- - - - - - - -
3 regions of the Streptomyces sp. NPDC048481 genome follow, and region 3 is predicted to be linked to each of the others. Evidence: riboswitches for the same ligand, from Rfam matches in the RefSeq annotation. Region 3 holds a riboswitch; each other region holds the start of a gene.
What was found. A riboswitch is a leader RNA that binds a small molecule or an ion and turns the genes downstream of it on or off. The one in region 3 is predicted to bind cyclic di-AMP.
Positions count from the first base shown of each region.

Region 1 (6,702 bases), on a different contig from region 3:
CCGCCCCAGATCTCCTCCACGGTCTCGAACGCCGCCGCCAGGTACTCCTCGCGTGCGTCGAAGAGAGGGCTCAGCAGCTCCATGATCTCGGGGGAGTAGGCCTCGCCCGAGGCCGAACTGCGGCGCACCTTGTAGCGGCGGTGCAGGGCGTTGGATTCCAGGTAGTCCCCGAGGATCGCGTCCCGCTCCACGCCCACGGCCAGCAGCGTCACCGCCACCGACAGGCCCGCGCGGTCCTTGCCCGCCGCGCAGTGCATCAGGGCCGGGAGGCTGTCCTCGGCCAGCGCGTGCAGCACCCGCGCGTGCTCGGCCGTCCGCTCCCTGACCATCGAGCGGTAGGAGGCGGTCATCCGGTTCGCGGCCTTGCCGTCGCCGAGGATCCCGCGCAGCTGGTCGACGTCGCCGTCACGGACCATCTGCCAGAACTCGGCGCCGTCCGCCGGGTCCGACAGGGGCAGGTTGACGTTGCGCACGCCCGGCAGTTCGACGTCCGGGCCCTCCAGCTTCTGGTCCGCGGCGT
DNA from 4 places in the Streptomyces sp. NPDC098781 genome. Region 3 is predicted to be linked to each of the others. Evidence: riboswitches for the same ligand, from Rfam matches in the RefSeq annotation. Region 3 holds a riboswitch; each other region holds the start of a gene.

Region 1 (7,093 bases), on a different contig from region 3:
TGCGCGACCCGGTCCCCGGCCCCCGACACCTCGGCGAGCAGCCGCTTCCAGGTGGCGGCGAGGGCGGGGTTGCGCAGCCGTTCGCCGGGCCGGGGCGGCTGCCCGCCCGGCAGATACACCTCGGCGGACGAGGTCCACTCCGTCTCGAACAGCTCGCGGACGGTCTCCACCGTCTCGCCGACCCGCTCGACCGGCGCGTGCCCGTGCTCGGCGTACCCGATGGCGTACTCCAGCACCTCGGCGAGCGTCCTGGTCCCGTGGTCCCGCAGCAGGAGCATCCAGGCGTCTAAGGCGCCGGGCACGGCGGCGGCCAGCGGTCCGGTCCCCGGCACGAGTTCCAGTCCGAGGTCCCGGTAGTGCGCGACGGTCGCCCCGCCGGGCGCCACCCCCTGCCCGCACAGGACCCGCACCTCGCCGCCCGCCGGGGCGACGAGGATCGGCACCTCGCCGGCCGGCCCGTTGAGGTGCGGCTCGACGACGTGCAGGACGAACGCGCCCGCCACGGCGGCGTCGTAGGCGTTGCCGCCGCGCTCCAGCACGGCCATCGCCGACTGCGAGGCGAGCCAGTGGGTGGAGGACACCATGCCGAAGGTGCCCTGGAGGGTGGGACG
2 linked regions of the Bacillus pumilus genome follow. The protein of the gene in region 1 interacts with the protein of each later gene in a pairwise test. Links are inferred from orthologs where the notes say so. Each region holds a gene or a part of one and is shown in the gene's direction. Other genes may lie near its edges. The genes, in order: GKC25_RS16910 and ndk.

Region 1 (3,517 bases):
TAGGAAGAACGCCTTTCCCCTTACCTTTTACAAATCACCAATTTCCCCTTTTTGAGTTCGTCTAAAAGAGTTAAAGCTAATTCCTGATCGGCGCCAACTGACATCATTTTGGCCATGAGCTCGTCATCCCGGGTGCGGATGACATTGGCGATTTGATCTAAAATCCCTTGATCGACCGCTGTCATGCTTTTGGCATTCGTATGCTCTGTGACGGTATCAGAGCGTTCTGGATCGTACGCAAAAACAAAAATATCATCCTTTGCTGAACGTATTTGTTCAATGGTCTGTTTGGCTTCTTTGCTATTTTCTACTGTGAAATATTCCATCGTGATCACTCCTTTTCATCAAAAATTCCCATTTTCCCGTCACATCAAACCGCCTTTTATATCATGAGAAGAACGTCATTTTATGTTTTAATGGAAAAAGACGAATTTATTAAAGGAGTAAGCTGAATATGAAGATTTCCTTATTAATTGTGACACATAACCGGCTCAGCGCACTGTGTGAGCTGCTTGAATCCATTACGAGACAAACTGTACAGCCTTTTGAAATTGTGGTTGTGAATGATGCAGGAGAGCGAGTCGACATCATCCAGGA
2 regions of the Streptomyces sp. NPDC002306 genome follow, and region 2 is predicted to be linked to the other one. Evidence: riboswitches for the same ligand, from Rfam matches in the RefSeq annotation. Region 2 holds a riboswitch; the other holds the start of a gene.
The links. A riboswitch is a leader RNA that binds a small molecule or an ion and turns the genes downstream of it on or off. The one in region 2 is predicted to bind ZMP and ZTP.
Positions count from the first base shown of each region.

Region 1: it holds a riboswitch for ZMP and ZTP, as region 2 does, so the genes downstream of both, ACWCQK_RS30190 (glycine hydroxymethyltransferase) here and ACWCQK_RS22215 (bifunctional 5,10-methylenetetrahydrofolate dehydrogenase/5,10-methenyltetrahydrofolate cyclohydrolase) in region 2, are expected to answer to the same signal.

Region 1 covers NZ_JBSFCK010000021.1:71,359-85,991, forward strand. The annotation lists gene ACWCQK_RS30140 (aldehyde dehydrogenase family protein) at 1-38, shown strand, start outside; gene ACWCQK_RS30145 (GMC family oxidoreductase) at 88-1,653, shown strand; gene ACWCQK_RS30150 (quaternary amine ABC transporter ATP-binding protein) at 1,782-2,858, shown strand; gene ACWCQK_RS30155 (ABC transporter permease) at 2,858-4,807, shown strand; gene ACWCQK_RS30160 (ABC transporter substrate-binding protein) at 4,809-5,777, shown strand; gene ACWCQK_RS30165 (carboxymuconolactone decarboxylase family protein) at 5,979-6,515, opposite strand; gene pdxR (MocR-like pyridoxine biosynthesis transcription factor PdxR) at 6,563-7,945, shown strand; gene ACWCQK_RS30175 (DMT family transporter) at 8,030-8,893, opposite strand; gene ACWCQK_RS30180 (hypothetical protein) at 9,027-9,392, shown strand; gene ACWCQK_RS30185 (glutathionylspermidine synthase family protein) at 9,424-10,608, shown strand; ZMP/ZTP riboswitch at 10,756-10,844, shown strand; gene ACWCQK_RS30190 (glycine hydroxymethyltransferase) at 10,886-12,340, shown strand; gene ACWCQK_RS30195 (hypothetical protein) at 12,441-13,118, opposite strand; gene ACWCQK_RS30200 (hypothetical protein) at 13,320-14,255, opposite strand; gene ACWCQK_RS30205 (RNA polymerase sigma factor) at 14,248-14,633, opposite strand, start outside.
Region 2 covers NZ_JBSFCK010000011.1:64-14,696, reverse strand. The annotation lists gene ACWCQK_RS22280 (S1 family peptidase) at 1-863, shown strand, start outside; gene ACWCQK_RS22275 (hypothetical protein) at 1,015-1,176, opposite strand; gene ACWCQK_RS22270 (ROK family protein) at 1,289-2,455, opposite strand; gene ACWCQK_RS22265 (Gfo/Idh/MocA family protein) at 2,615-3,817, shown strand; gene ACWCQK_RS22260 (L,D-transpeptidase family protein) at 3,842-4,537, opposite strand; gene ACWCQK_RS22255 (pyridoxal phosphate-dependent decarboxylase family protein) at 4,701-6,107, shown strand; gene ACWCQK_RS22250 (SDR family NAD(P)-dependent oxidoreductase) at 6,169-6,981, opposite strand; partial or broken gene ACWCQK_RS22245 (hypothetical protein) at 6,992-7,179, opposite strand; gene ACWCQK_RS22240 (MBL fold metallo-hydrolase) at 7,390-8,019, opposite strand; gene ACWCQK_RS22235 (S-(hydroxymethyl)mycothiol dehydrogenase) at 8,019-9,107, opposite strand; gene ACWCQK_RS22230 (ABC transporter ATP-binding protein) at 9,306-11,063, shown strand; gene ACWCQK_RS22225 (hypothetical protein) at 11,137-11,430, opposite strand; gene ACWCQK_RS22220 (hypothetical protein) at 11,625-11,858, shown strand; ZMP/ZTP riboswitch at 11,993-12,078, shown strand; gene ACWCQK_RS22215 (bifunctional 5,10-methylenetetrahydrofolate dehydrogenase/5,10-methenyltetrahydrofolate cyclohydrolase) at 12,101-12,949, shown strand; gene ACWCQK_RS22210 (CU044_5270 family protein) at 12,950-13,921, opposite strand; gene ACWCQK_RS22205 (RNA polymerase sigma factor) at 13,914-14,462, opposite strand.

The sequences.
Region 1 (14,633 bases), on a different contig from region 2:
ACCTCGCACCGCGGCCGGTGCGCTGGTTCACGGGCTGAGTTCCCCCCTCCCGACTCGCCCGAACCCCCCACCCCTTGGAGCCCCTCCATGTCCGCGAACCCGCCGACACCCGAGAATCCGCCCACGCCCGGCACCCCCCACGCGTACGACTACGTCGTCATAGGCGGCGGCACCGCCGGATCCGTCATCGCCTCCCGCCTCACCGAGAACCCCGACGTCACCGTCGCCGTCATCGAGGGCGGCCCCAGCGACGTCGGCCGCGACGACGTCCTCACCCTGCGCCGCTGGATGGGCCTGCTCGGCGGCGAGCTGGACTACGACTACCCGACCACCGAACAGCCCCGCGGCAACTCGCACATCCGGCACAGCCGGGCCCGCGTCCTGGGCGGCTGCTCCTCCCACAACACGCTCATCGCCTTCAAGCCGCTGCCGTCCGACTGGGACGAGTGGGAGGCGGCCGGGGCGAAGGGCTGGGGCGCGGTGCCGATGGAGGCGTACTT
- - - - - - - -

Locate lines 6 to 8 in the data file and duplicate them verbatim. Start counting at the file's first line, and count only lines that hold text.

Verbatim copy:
DNA from 4 places in the Streptomyces sp. NPDC098781 genome. Region 3 is predicted to be linked to each of the others. Evidence: riboswitches for the same ligand, from Rfam matches in the RefSeq annotation. Region 3 holds a riboswitch; each other region holds the start of a gene.

Region 1 (7,093 bases), on a different contig from region 3:
TGCGCGACCCGGTCCCCGGCCCCCGACACCTCGGCGAGCAGCCGCTTCCAGGTGGCGGCGAGGGCGGGGTTGCGCAGCCGTTCGCCGGGCCGGGGCGGCTGCCCGCCCGGCAGATACACCTCGGCGGACGAGGTCCACTCCGTCTCGAACAGCTCGCGGACGGTCTCCACCGTCTCGCCGACCCGCTCGACCGGCGCGTGCCCGTGCTCGGCGTACCCGATGGCGTACTCCAGCACCTCGGCGAGCGTCCTGGTCCCGTGGTCCCGCAGCAGGAGCATCCAGGCGTCTAAGGCGCCGGGCACGGCGGCGGCCAGCGGTCCGGTCCCCGGCACGAGTTCCAGTCCGAGGTCCCGGTAGTGCGCGACGGTCGCCCCGCCGGGCGCCACCCCCTGCCCGCACAGGACCCGCACCTCGCCGCCCGCCGGGGCGACGAGGATCGGCACCTCGCCGGCCGGCCCGTTGAGGTGCGGCTCGACGACGTGCAGGACGAACGCGCCCGCCACGGCGGCGTCGTAGGCGTTGCCGCCGCGCTCCAGCACGGCCATCGCCGACTGCGAGGCGAGCCAGTGGGTGGAGGACACCATGCCGAAGGTGCCCTGGAGGGTGGGACG